Fatema Khatun's (28) married life was afflicted with domestic violence from the very beginning. Her family paid around Tk 2 lakh in dowry, but that couldn't satisfy her husband Motaleb Hossain (38) and his family. Despite trying many times, Fatema couldn't get separated from her husband, thinking of her two daughters. On June 15, 2021, a few hours after physical assault in her husband's hand, Fatema was found hanging by a tree in the yard.
Fatema's family allege that Motaleb and his brother murdered her and later framed it as a suicide. They filed a case with Godagari model police station for domestic violence and abetting death by suicide. Her brother claimed that they wanted to file a murder case, but filed a case of abetment under pressure from police. They tried to have the case transferred to the PBI or the CID on grounds of negligence, but with no success.
When asked, Kakonhat police OC Kabir Hossain said they often recommend plaintiffs to file certain cases after examining the autopsy report and other evidence, but the plaintiffs have the option to file cases as they see fit. But Fatema's family got stuck in the legal loophole like many others, and not much useful counsel is available for them to pursue justice the way they want.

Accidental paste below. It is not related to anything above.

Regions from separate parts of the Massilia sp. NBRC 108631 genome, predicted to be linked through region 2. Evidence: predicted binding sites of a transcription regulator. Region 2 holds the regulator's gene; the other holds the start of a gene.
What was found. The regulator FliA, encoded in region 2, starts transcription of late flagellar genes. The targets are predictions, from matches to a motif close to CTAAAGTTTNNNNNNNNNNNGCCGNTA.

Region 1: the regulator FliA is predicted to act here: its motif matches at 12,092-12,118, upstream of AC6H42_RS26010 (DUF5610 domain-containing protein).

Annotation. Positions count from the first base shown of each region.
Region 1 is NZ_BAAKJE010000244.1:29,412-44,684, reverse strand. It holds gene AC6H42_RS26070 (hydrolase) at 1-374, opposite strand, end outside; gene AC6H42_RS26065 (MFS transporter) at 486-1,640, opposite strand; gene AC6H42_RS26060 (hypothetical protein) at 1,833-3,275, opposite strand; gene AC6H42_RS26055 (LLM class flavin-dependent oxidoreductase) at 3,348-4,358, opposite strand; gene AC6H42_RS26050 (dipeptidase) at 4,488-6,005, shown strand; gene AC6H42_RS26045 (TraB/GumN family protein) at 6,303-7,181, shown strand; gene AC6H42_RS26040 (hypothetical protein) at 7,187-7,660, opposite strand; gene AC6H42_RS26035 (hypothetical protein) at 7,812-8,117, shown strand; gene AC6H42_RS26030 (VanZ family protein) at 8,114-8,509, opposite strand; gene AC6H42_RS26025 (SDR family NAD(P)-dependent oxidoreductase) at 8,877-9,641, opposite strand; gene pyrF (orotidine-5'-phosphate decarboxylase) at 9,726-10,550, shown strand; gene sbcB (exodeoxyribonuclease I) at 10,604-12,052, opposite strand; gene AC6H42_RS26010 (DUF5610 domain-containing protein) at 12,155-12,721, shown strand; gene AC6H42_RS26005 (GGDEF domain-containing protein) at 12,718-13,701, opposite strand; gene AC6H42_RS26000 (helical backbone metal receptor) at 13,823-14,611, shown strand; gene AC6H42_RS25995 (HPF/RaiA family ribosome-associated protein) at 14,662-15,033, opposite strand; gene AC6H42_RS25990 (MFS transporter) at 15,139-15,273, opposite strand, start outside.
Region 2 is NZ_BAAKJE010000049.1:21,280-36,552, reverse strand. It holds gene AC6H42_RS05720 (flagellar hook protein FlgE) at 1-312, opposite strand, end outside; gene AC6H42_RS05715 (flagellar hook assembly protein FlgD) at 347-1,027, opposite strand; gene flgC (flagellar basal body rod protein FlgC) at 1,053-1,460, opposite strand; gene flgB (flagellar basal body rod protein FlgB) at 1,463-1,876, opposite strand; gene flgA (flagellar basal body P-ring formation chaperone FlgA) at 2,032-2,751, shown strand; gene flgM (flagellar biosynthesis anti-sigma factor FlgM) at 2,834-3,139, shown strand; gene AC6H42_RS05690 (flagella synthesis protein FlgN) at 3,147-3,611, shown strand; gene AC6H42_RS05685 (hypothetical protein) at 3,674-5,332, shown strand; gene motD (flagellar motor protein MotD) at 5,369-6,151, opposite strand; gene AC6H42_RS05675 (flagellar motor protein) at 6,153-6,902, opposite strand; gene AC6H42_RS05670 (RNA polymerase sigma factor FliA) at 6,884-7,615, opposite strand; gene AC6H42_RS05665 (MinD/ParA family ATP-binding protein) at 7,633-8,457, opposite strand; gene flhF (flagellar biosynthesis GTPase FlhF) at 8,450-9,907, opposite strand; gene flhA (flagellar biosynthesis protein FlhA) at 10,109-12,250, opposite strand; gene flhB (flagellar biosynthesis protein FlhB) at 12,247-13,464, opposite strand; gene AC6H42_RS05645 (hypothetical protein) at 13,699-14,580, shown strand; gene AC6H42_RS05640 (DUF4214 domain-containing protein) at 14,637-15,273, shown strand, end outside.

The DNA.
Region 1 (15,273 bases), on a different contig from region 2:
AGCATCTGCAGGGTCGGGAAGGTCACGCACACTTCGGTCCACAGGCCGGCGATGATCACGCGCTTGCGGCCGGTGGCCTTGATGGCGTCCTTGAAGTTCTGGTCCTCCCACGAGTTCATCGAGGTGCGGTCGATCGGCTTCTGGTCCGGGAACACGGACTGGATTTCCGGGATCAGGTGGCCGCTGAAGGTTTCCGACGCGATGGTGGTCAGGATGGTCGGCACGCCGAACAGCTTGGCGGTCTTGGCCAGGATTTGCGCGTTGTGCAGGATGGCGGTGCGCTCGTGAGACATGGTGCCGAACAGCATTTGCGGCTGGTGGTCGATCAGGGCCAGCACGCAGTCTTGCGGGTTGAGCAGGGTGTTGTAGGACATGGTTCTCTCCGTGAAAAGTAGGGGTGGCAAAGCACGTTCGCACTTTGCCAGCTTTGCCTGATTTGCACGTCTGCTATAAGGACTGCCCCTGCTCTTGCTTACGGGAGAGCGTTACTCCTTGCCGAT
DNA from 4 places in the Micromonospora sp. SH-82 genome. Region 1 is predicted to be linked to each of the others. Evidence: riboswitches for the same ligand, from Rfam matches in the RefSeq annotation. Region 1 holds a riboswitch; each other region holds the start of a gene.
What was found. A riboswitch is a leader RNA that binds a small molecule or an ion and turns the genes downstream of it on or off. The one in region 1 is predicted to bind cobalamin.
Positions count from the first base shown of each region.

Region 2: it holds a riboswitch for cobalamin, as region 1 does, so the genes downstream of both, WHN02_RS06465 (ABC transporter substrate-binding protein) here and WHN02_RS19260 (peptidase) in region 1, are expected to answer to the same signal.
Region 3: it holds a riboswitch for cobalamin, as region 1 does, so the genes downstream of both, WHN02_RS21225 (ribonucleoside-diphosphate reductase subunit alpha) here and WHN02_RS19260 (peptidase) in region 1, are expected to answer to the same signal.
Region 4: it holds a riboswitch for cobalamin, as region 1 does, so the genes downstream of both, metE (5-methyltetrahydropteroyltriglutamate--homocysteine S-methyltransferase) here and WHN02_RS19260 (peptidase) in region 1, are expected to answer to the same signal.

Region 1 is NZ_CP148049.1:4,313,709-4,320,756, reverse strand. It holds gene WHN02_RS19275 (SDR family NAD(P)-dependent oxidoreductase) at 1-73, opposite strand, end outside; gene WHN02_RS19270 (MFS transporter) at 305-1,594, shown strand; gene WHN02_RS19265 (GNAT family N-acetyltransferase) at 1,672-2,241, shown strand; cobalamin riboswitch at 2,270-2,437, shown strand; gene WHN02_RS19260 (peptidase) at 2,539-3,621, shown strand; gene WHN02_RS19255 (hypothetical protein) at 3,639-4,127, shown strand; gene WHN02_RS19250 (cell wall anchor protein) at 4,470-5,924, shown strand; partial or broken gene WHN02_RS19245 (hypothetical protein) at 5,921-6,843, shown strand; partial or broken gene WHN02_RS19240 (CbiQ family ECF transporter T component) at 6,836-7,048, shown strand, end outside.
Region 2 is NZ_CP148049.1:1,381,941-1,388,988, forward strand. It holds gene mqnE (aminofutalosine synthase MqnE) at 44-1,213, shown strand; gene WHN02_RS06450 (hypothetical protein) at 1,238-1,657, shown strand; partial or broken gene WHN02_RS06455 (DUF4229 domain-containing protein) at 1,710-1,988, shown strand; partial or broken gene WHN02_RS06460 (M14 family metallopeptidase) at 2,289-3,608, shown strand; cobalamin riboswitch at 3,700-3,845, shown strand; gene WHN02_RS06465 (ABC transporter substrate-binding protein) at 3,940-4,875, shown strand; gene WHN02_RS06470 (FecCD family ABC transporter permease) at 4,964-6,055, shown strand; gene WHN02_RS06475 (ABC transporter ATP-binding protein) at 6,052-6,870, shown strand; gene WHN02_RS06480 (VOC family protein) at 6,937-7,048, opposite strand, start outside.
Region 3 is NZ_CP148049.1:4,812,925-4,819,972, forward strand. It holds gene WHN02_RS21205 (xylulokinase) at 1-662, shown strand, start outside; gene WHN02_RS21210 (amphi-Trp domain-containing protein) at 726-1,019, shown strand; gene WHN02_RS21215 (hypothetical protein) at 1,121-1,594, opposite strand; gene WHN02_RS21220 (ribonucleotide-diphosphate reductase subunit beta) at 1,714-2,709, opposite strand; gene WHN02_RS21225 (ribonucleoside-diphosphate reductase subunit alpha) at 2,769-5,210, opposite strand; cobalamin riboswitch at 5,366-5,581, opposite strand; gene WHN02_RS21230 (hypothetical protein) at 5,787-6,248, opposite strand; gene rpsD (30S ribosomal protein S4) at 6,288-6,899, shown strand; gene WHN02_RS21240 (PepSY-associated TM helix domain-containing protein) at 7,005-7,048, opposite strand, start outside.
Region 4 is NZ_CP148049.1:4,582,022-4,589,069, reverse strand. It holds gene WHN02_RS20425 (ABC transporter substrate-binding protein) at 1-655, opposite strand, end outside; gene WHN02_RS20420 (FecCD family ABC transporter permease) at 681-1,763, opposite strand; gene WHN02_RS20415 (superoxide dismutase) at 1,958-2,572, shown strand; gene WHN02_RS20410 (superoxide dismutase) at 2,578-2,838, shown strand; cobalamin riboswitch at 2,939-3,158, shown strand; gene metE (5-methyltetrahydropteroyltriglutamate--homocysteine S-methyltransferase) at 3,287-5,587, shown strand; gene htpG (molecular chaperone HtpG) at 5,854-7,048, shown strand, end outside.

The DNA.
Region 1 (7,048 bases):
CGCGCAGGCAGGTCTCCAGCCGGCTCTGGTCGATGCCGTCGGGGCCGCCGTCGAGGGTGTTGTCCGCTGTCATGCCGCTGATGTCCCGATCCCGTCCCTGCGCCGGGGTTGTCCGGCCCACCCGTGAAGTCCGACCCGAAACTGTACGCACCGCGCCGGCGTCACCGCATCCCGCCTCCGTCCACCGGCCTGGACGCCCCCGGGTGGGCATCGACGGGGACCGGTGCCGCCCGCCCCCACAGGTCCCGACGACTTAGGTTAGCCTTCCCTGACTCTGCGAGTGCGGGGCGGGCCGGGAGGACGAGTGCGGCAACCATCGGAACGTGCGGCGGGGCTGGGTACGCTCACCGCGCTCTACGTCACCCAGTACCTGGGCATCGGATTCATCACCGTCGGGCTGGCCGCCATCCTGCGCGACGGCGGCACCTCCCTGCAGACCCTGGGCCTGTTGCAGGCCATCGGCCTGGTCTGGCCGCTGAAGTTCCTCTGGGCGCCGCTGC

We could only observe three cases from such proximity, but they give only a glimpse of the situation when it comes to seeking justice for gender-based violence. The unavailability of legal aid and counsel for those in need is an issue that needs to be discussed alongside the more prominent discourses regarding GBV. Victims or plaintiffs making well-informed decisions with all the assistance permissible by law is also a prerequisite for proper enforcement of such laws. It's high time we made the judicial system more accessible for people across all classes and socioeconomic identities. It's high time we ended this vulgar disparity in seeking justice.
Nahaly Nafisa Khan is a sub-editor at the Metro desk of The Daily Star.